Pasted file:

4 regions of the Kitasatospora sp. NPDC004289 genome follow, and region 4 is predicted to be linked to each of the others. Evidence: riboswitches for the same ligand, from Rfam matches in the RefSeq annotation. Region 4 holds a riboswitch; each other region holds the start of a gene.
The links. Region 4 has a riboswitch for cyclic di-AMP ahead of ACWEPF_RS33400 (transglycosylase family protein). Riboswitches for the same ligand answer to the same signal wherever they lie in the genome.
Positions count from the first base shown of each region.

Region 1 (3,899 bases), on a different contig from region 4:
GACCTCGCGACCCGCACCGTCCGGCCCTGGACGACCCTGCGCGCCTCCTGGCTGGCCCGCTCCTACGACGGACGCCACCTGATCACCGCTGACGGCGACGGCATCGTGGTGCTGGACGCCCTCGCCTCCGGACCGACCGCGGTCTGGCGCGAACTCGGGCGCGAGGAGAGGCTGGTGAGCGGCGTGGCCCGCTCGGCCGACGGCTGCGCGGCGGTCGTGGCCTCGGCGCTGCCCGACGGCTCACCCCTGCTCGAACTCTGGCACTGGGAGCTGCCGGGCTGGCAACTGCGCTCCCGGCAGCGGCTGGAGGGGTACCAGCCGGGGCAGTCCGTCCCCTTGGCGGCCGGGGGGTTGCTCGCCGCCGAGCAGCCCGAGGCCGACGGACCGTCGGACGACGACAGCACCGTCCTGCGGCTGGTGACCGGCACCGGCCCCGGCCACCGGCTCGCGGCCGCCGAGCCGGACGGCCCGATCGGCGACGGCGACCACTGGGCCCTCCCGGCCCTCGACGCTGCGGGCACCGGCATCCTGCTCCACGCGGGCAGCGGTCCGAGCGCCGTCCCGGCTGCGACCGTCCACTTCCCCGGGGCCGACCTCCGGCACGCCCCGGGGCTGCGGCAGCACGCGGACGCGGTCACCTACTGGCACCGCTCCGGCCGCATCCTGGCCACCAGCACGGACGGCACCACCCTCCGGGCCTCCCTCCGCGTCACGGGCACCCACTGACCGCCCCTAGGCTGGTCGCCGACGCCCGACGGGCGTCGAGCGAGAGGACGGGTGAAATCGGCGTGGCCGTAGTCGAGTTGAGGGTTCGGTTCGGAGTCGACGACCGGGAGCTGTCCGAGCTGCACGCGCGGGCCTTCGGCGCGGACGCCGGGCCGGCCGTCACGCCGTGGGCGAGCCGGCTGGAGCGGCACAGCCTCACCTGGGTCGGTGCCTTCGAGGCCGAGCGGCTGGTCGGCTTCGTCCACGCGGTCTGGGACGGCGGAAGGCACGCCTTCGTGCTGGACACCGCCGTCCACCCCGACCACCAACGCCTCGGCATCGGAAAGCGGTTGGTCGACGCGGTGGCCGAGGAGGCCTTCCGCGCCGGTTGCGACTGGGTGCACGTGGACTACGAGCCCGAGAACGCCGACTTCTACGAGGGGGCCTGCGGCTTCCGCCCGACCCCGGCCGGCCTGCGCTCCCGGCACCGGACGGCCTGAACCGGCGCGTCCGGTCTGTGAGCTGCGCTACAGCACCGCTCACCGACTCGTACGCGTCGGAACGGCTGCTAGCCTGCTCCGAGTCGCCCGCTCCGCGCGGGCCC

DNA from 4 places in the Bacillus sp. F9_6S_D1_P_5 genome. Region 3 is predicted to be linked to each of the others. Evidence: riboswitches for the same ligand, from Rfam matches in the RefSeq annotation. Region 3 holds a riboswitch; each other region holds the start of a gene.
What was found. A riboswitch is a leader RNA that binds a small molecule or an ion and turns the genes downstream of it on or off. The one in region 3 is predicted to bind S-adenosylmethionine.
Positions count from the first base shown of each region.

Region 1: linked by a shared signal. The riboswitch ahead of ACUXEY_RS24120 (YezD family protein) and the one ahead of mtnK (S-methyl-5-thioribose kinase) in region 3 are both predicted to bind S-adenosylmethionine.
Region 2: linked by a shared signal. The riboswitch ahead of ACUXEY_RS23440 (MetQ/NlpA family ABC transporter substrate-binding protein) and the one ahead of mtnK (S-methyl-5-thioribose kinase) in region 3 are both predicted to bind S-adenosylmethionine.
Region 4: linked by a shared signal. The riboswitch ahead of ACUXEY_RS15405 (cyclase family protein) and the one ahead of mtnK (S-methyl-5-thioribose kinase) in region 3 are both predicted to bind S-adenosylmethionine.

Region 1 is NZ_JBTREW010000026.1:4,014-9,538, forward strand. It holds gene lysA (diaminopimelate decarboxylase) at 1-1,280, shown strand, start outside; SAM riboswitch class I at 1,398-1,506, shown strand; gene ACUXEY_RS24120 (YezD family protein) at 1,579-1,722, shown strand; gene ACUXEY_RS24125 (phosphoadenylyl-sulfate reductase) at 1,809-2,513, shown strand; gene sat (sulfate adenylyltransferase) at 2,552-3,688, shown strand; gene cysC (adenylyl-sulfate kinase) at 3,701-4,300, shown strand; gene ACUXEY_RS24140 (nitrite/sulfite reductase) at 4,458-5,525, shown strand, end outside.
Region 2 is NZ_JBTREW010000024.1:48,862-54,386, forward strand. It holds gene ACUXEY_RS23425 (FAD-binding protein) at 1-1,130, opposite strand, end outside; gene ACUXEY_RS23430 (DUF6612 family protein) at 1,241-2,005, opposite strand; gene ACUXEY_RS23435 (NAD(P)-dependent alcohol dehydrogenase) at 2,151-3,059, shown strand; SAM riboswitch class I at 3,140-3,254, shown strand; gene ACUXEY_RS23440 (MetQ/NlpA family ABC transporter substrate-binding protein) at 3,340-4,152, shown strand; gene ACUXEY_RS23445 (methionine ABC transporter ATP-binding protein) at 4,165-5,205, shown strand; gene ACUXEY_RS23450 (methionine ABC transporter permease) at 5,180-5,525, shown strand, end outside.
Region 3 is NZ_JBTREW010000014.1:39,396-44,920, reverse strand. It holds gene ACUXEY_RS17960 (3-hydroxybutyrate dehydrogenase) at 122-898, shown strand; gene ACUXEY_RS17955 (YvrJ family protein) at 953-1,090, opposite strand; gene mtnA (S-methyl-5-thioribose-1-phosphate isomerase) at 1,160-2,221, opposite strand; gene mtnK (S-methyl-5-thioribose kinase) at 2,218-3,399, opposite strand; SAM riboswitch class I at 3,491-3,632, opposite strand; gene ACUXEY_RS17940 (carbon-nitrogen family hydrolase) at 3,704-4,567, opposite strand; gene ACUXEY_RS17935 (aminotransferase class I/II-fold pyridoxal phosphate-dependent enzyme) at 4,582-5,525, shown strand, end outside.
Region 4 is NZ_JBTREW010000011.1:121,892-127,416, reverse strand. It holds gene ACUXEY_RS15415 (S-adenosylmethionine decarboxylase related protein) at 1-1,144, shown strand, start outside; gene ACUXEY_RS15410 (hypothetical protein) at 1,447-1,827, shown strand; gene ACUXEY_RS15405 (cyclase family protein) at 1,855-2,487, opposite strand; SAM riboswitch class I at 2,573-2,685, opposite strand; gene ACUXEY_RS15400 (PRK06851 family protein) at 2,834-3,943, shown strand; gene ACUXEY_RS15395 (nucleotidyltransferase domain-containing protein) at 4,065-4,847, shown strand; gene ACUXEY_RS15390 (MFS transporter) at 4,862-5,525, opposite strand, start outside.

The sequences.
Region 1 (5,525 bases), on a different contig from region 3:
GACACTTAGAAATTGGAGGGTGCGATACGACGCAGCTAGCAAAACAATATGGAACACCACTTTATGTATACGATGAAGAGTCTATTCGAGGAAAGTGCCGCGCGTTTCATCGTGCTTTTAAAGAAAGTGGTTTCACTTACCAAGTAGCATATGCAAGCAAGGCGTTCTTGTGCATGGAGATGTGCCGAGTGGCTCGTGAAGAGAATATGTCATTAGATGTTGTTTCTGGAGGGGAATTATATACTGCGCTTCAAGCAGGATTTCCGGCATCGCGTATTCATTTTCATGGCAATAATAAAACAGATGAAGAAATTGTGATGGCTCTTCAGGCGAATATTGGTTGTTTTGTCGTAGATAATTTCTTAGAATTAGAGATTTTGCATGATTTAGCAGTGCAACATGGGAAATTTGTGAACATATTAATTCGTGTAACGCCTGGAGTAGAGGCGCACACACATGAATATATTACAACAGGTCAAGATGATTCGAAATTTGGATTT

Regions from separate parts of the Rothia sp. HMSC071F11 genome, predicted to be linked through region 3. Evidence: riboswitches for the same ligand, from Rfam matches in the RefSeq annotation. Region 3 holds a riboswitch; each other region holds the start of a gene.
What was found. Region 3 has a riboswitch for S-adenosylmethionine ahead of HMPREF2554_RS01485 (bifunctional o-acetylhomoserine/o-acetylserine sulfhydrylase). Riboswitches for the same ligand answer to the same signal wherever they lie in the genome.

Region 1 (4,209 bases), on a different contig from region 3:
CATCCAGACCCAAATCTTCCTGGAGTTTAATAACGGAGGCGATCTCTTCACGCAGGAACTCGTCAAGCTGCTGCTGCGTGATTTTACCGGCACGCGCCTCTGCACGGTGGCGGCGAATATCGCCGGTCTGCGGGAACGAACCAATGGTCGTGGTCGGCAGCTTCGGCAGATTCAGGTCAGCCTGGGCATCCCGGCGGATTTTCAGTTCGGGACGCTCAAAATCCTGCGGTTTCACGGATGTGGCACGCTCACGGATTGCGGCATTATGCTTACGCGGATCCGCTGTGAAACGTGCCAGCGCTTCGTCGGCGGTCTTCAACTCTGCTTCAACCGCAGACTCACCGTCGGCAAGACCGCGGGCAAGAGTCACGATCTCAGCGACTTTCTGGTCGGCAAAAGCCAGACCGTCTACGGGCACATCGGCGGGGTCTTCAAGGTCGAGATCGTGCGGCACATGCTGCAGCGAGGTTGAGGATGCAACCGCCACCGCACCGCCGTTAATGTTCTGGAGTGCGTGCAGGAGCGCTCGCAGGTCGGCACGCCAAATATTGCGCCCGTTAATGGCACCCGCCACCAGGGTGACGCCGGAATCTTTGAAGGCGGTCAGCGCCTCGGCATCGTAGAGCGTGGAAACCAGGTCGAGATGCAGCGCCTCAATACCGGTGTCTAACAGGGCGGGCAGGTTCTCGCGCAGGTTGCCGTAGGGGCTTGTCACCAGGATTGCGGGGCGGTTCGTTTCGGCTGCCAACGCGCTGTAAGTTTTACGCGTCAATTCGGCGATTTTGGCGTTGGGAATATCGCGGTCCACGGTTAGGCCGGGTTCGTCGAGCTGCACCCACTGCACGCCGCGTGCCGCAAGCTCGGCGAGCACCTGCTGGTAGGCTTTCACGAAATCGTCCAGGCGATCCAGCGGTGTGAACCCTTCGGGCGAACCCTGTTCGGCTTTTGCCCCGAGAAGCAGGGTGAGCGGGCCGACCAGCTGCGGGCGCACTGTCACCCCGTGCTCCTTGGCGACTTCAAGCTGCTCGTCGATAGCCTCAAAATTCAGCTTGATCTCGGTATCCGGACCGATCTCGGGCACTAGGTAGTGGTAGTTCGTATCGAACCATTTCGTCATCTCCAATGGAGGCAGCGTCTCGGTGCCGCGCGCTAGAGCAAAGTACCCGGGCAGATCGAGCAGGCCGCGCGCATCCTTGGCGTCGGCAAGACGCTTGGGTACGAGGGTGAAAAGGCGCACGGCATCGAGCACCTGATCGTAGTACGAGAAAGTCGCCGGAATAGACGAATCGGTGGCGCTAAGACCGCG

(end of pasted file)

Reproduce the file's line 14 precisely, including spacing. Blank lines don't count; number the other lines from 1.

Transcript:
Region 3 is NZ_JBTREW010000014.1:39,396-44,920, reverse strand. It holds gene ACUXEY_RS17960 (3-hydroxybutyrate dehydrogenase) at 122-898, shown strand; gene ACUXEY_RS17955 (YvrJ family protein) at 953-1,090, opposite strand; gene mtnA (S-methyl-5-thioribose-1-phosphate isomerase) at 1,160-2,221, opposite strand; gene mtnK (S-methyl-5-thioribose kinase) at 2,218-3,399, opposite strand; SAM riboswitch class I at 3,491-3,632, opposite strand; gene ACUXEY_RS17940 (carbon-nitrogen family hydrolase) at 3,704-4,567, opposite strand; gene ACUXEY_RS17935 (aminotransferase class I/II-fold pyridoxal phosphate-dependent enzyme) at 4,582-5,525, shown strand, end outside.